Now that this issue has been somewhat resolved, will the media and political string-pullers hold George accountable for his stonewalling over the past several months, most recently during the suicides committed at the naval base?
The Supreme Court today delivered a stunning rebuke to the Bush administration over its plans to try Guantanamo detainees before military commissions, ruling that the commissions are unconstitutional.
In a 5-3 decision, the court said the trials were not authorized under U.S. law or the Geneva Conventions. Justice John Paul Stevens wrote the opinion in the case, called Hamdan v. Rumsfeld. Chief Justice John G. Roberts Jr. recused himself from the case.The ruling, which overturned a federal appeals court decision in which Roberts had participated, represented a defeat for President Bush, who had ordered military trials for detainees at the Guantanamo Bay naval base. About 450 detainees captured in the war on terrorism are currently held at the U.S. naval base in Cuba.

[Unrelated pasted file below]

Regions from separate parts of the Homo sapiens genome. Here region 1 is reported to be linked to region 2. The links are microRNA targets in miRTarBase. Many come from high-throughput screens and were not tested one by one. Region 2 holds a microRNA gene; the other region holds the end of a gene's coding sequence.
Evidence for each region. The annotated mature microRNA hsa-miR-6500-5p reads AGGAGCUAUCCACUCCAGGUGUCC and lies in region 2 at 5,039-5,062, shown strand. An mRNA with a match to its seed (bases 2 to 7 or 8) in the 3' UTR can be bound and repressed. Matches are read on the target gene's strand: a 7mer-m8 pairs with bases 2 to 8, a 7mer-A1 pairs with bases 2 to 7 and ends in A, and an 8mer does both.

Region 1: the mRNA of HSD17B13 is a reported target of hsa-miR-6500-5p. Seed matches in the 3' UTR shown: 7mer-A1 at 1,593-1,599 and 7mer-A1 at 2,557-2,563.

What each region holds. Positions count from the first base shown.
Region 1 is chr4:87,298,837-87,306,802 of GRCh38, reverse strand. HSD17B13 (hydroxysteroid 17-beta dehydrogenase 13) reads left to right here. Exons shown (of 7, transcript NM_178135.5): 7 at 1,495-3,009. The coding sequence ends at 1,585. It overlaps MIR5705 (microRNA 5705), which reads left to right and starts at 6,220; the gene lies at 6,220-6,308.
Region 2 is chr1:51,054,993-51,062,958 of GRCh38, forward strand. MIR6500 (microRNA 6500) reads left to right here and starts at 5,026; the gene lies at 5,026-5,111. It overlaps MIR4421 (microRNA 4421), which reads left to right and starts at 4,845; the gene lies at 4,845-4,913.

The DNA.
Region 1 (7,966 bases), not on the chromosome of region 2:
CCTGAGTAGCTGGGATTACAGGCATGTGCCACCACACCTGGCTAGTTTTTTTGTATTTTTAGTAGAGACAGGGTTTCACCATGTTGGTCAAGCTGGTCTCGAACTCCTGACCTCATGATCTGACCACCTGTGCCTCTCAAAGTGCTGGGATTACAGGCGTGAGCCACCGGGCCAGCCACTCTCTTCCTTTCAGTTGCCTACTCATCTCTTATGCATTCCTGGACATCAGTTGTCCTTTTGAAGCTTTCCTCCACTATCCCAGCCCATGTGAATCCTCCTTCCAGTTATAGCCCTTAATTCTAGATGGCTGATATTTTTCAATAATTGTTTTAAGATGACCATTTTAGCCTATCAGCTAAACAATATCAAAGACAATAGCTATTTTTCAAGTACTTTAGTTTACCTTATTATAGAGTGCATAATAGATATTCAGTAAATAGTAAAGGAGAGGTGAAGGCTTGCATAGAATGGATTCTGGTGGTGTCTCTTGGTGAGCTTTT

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The ball's in your court now, Junior.
Republican Sen. Arlen Specter Sunday criticized the administration for holding the detainees without trials.
"Those people have to be tried," said Specter, who chairs the Senate Judiciary Committee. Bush has said he is waiting for a U.S. Supreme Court ruling on whether the tribunals are constitutional, but Specter said the wait means "limbo and that creates a very difficult situation." The court is expected to issue its ruling by month's end.